So no, I won’t chase away the pain and confusion anymore. Nor will I ask them to find some other place to live. I will instead ask them what they are trying to teach me as I open the door to them in my life.
Because even in those moments that I bade them farewell in peace and quietly closed the door on them, I found them suddenly disrupting the quiet “positivity meal” I had set aside for myself. This repeated experience reminds me that pain, discomfort, and confusion will always have a home in the human heart. So why should my human heart be any different?
And why should I even want my heart to be different? What good is there in a human heart seeking to have other than a human heart?
Perhaps in our sincere efforts to escape the inevitable trials of life, we imagine we can decide which tests will visit us and which ones won’t. This is what so many “positivity gurus” teach us—as they invite us to make pleasure and happiness our deen (spiritual way of life) and sole purpose in life.
This world is their Paradise, I remind myself.
But it certainly isn’t mine—nor do I wish it to be. So I remind myself that chasing away pain and confusion is a natural requirement of lost souls whose deen teaches them that their “highest level of Paradise” is found in this world, while shutting their eyes to their own suffering.
But my soul reaches for a Paradise beyond the suppressed suffering in this world.
Yet still, my soul reaches for a fulfilling life while I’m here.
Seeking an Authentic Life
My soul has beseeched me over and over to seek an authentic life, not a “happy” life. It has urged me over and over to understand that an authentic life is a fulfilling life, and that a fulfilling life is an honest life—and that a life of spiritual and emotional honesty offers the closest thing to happiness that any soul can experience in this world.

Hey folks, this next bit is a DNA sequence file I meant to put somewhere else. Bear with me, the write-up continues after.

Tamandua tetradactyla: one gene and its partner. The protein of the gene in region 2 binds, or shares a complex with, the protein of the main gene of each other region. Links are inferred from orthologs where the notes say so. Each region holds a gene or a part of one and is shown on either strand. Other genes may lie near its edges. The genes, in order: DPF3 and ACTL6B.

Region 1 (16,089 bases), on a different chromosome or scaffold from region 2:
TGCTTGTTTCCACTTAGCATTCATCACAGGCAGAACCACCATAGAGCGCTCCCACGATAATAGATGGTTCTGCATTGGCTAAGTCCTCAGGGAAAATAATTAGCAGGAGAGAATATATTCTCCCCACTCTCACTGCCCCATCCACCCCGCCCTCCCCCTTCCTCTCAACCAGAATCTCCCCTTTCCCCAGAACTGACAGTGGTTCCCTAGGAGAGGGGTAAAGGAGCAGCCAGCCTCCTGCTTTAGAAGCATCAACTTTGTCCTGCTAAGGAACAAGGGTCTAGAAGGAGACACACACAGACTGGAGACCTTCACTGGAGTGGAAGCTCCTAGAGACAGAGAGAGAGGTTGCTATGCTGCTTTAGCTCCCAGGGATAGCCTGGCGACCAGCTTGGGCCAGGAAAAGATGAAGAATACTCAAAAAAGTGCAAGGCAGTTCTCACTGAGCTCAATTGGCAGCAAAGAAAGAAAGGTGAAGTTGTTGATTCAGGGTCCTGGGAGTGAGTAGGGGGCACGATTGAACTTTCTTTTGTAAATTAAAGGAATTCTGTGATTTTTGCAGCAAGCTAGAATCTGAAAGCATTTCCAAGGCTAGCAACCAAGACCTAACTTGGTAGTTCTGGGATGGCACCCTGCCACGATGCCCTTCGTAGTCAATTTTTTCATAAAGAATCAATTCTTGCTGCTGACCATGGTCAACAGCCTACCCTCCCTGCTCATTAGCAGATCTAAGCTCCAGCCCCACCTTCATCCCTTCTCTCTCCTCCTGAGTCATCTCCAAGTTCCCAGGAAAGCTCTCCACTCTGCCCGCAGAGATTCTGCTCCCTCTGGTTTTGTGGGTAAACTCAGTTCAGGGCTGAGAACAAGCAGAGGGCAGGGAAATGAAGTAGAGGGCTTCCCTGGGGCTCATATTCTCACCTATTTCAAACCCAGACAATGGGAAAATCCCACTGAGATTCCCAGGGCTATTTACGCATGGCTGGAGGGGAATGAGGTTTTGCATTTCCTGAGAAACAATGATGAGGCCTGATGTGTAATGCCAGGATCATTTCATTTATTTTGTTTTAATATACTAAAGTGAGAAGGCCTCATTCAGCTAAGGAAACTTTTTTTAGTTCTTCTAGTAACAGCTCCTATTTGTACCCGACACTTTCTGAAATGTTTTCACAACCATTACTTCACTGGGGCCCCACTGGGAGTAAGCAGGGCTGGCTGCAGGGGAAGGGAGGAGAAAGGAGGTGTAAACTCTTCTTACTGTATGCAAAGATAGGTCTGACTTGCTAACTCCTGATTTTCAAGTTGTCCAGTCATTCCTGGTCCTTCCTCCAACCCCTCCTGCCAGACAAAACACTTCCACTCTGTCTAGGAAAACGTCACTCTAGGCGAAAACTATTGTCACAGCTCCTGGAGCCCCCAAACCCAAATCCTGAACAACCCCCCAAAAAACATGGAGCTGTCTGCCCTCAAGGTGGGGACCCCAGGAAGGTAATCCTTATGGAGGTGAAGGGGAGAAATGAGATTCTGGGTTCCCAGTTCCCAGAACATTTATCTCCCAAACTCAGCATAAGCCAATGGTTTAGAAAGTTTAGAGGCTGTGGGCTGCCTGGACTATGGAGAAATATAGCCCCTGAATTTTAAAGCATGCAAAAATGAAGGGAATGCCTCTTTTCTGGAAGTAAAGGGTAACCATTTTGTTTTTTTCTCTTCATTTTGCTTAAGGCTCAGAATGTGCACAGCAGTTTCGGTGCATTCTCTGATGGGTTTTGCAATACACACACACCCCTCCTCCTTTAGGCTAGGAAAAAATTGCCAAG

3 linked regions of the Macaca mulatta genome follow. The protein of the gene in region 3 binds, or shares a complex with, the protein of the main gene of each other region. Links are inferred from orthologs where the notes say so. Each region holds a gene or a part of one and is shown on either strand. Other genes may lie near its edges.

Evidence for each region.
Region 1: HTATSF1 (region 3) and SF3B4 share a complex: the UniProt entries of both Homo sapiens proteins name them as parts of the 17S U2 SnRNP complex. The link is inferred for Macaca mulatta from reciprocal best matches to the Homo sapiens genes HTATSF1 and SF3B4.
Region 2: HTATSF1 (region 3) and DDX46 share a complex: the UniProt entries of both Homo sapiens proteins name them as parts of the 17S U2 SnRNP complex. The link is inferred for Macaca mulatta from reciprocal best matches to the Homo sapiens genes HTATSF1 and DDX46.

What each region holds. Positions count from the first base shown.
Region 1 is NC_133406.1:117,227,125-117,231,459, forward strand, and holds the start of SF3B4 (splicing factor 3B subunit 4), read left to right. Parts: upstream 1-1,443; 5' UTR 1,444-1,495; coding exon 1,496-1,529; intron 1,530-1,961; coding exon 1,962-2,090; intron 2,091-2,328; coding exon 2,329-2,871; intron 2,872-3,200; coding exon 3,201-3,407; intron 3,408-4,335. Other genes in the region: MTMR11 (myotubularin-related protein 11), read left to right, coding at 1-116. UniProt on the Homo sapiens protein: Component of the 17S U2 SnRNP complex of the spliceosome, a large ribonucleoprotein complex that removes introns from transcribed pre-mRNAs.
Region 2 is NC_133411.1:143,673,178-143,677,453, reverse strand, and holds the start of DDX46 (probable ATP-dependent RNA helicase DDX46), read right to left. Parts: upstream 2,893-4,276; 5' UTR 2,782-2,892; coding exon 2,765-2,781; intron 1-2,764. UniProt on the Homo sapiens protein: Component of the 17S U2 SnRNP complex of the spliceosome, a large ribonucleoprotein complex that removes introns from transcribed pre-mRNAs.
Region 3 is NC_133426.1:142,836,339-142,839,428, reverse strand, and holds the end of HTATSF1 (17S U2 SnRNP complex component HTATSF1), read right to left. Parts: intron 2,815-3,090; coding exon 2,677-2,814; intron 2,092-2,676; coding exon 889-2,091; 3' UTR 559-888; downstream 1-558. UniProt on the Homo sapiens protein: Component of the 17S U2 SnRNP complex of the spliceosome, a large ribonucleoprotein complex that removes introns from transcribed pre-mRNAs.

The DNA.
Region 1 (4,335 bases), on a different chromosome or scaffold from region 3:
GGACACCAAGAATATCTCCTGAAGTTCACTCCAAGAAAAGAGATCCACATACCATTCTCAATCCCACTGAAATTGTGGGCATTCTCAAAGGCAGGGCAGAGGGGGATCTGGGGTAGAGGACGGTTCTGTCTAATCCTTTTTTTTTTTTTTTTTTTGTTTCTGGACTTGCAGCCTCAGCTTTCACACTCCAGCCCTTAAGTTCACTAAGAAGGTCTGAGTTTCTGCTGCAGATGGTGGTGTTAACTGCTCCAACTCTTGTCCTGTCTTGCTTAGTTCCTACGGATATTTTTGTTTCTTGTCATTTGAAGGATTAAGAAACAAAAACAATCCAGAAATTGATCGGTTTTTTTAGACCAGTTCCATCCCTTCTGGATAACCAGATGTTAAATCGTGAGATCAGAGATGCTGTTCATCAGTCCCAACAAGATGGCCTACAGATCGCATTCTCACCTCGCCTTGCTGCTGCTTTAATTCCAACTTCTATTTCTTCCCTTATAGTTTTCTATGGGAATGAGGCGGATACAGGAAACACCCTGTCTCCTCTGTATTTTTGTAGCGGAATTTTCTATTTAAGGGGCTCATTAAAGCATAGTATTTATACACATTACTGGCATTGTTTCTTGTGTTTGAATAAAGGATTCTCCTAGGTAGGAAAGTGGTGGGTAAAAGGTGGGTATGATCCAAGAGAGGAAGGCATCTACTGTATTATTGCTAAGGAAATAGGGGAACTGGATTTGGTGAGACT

It was due to being touched by these spiritually nourishing lessons that I penned this reflection in my journal some time ago: More than happiness, it is gratefulness that is a choice. It is through acts of gratefulness that we experience the deepest possible happiness in this life.
The trials of life have taught my soul that there is no emotional or spiritual honesty in a heart that does not allow for the natural pain-pleasure balance of life. We can run from our pain, and we can suppress our pain. But still, it doesn’t disappear. It just manifests itself in ways we refuse to see, acknowledge, or take responsibility for.
This is because at the table of life, there will always be a seat for pain, discomfort, and confusion—just as there will always be a seat for love, patience, and gratitude (if you allow them in). In fact, we are more capable of denying love, patience, and gratitude into our lives than we are of refusing pain, discomfort, and confusion.
I think now on the famous quote by Chinua Achebe that always touches a deep part of me because it wraps up so neatly into words the difficult relationship I’ve always had with the pain and confusion of my life: “When suffering knocks at your door and you say there is no seat for him, he tells you not to worry because he has brought his own stool.”
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Umm Zakiyyah is the internationally acclaimed author of more than twenty books, including the If I Should Speak trilogy, Muslim Girl, and His Other Wife. She recently launched her “Choosing To Love Alone” series via UZuniversity.com to support struggling believers seeking to nourish their emotional and spiritual health.